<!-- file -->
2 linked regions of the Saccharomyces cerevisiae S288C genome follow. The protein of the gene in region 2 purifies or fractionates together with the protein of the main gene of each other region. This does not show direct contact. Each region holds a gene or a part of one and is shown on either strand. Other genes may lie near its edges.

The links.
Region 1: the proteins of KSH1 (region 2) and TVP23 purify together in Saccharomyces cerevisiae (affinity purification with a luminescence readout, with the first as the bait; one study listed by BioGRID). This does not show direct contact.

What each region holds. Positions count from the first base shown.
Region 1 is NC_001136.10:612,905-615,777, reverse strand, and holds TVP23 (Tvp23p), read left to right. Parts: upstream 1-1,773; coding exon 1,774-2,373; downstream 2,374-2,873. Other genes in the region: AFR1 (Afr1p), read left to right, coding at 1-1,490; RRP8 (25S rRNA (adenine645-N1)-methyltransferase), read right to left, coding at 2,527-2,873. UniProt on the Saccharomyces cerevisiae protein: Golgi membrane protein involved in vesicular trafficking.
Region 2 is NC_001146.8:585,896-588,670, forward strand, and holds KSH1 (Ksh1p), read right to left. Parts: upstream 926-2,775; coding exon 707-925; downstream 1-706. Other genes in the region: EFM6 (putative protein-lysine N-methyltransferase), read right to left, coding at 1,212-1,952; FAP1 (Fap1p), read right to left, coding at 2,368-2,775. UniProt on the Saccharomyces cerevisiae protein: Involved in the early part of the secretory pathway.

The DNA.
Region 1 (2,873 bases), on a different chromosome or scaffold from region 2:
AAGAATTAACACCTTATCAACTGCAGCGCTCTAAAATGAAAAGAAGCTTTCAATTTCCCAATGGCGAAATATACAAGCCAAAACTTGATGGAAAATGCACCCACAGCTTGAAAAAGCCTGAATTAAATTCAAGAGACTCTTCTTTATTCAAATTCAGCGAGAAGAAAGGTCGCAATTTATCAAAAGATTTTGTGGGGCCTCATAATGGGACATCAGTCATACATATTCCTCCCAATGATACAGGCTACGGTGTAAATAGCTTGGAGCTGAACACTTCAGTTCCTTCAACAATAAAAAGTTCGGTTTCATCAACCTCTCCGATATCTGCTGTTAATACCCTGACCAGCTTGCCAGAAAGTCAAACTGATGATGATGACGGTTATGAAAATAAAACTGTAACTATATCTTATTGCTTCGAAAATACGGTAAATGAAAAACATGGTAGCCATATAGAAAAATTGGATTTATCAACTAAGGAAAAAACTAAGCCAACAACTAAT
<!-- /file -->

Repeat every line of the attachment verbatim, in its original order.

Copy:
2 linked regions of the Saccharomyces cerevisiae S288C genome follow. The protein of the gene in region 2 purifies or fractionates together with the protein of the main gene of each other region. This does not show direct contact. Each region holds a gene or a part of one and is shown on either strand. Other genes may lie near its edges.

The links.
Region 1: the proteins of KSH1 (region 2) and TVP23 purify together in Saccharomyces cerevisiae (affinity purification with a luminescence readout, with the first as the bait; one study listed by BioGRID). This does not show direct contact.

What each region holds. Positions count from the first base shown.
Region 1 is NC_001136.10:612,905-615,777, reverse strand, and holds TVP23 (Tvp23p), read left to right. Parts: upstream 1-1,773; coding exon 1,774-2,373; downstream 2,374-2,873. Other genes in the region: AFR1 (Afr1p), read left to right, coding at 1-1,490; RRP8 (25S rRNA (adenine645-N1)-methyltransferase), read right to left, coding at 2,527-2,873. UniProt on the Saccharomyces cerevisiae protein: Golgi membrane protein involved in vesicular trafficking.
Region 2 is NC_001146.8:585,896-588,670, forward strand, and holds KSH1 (Ksh1p), read right to left. Parts: upstream 926-2,775; coding exon 707-925; downstream 1-706. Other genes in the region: EFM6 (putative protein-lysine N-methyltransferase), read right to left, coding at 1,212-1,952; FAP1 (Fap1p), read right to left, coding at 2,368-2,775. UniProt on the Saccharomyces cerevisiae protein: Involved in the early part of the secretory pathway.

The DNA.
Region 1 (2,873 bases), on a different chromosome or scaffold from region 2:
AAGAATTAACACCTTATCAACTGCAGCGCTCTAAAATGAAAAGAAGCTTTCAATTTCCCAATGGCGAAATATACAAGCCAAAACTTGATGGAAAATGCACCCACAGCTTGAAAAAGCCTGAATTAAATTCAAGAGACTCTTCTTTATTCAAATTCAGCGAGAAGAAAGGTCGCAATTTATCAAAAGATTTTGTGGGGCCTCATAATGGGACATCAGTCATACATATTCCTCCCAATGATACAGGCTACGGTGTAAATAGCTTGGAGCTGAACACTTCAGTTCCTTCAACAATAAAAAGTTCGGTTTCATCAACCTCTCCGATATCTGCTGTTAATACCCTGACCAGCTTGCCAGAAAGTCAAACTGATGATGATGACGGTTATGAAAATAAAACTGTAACTATATCTTATTGCTTCGAAAATACGGTAAATGAAAAACATGGTAGCCATATAGAAAAATTGGATTTATCAACTAAGGAAAAAACTAAGCCAACAACTAAT